Agree.

Also, as others pointed out features like video chat and "innovative" control schemes (Samsung motion/voice control, Wii U TVii, XBox Kinect...) are on the market already and some look rather gimmicky to me.

Still scratching my head what innovation Apple could bring to the table with its own TV set. As somebody pointed out in another Apple forum:

Quote:
I'd much rather be able to have all the TVs in the house connected to boxes I bought from Apple without having to replace any TVs, than have to buy a new TV for each room just to get a useful UI, services, and content. I'm simply not going to put a large HDTV in the guest bedroom but I'd be fine if I could spend a couple hundred on a box for it.
Apple should stick to improving its hockey puck and not do a TV set in my opinion.

Then, Apple being Apple they could surprise us all again with something really innovative.

After Cook's NBC comments it looks quite certain *something* TV-ish is coming in 2013.
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Old Dec 7, 2012, 11:52 AM   #115
Radio
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This will fail

Nobody will pay per show when tv is free
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Old Dec 7, 2012, 11:59 AM   #116
derbladerunner
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Originally Posted by Radio View Post
This will fail

Nobody will pay per show when tv is free
I don't think a business model is out there for the "new" Apple TV.

It could be a mix of free and paid, maybe you pay per channel and not per show. Each TV channel would be like an app.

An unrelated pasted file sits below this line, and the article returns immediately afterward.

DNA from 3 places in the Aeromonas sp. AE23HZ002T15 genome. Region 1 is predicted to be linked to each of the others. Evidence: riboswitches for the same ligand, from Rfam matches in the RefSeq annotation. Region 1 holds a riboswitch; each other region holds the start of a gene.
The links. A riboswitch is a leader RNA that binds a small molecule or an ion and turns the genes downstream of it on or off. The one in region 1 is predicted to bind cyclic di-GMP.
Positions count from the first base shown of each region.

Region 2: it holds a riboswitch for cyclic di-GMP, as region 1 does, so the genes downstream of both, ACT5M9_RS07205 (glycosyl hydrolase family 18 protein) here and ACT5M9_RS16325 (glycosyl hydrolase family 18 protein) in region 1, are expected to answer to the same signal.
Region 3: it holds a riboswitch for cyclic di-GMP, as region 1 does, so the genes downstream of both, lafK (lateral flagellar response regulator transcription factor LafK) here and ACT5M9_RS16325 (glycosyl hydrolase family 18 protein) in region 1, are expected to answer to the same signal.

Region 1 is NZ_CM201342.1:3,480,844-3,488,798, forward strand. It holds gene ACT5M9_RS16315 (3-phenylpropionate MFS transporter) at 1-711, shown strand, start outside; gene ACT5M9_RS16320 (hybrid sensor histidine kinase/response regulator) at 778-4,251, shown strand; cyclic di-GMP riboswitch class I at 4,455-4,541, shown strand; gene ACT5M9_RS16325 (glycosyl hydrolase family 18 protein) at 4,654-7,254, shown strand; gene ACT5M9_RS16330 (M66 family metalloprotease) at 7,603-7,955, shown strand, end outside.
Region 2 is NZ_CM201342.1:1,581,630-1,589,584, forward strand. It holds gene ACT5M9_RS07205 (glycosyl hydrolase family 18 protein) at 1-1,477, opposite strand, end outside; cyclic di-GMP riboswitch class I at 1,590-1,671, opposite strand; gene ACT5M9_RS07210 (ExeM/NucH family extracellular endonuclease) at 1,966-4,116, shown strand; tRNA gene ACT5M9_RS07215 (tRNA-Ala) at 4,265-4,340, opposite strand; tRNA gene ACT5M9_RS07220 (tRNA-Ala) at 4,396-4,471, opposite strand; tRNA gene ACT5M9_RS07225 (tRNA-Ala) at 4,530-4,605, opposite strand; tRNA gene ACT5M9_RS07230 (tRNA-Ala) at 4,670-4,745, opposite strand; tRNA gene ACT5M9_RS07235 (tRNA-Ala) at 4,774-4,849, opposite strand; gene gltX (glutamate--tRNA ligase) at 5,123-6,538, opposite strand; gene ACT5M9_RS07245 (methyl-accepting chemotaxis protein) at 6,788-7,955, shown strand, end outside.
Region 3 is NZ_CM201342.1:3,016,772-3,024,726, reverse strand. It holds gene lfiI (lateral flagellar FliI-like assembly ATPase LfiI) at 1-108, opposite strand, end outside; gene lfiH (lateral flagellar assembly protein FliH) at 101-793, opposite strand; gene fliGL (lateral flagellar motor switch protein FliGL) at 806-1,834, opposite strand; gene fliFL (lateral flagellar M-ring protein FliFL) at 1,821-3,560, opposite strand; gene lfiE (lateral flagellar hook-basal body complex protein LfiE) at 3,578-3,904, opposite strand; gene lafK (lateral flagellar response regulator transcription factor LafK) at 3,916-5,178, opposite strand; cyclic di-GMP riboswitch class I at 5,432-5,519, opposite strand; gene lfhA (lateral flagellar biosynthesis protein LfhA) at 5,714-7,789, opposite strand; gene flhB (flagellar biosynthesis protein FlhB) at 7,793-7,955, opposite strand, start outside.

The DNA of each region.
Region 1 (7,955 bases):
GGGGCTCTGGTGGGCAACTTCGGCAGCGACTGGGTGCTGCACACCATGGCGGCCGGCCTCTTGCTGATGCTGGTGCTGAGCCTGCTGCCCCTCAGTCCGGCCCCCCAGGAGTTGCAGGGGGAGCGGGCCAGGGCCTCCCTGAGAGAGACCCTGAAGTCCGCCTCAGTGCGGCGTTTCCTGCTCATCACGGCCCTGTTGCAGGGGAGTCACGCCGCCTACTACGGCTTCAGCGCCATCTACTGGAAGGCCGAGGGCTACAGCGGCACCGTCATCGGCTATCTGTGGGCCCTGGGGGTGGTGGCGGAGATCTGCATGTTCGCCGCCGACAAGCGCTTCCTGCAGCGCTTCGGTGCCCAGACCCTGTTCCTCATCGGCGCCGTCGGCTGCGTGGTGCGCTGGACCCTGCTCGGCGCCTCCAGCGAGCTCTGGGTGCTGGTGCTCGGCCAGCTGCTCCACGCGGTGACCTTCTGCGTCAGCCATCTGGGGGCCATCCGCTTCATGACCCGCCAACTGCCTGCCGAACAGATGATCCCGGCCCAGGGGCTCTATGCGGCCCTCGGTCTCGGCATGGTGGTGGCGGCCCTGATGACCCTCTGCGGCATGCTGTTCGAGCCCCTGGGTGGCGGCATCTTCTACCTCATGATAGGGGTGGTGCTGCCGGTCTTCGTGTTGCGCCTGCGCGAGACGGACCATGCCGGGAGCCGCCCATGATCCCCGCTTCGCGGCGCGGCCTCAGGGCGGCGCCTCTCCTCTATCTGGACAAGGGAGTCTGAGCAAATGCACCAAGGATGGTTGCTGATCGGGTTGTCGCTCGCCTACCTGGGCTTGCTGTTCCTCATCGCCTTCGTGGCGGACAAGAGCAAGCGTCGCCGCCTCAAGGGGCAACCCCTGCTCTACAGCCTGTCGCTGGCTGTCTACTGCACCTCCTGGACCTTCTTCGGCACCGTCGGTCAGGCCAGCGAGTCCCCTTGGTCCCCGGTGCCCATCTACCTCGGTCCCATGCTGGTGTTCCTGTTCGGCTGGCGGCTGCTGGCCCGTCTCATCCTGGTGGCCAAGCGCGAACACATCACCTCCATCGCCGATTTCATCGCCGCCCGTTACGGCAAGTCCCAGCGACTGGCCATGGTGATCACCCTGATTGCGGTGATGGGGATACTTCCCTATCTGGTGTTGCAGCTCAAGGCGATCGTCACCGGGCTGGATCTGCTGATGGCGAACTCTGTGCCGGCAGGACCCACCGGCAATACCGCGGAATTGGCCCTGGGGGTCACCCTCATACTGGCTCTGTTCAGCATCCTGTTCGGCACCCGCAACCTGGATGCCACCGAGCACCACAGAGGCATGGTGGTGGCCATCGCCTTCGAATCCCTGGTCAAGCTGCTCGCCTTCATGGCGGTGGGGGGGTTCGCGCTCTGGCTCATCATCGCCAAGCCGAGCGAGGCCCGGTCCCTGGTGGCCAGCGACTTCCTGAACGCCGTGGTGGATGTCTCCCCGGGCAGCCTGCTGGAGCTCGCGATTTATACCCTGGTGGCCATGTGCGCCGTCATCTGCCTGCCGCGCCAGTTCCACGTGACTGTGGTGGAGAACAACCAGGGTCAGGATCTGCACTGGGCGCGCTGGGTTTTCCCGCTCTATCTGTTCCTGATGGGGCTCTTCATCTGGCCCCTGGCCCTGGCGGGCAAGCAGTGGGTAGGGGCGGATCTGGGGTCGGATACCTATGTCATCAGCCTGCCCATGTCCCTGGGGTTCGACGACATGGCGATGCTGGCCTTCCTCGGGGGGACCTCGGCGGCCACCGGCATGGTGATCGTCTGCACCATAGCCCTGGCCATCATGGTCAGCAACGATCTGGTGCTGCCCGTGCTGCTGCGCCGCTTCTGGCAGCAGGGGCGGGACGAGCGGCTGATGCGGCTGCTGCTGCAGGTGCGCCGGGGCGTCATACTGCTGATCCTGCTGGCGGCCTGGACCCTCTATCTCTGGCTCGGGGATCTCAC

Maybe you get targeted, personalized ads (iTV ads or whatever) instead of traditional TV ads blasted to everyone in the area.

Maybe you can choose to get ads and a free channel or pay for the same content with no ads, lots of options.

PS: It all depends on content and Apple can't keep this a secret in 2013. They need lots of contracts worldwide to get rights to TV/film content. Also, the TV/film industry is not as desperate as the music industry was back in the 2000s when iTunes launched. It will probably be harder (more expensive) for Apple to get the really interesting stuff. Especially sports and other live content is sometimes locked to one channel/provider for years.
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Old Dec 7, 2012, 12:33 PM   #117
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Apple Product Launch failures?

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Originally Posted by SiPi View Post
Just another new product launch that Apple can mess up
Or sell a few million in a weekend.
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Old Dec 7, 2012, 01:00 PM   #118
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Originally Posted by The Captain View Post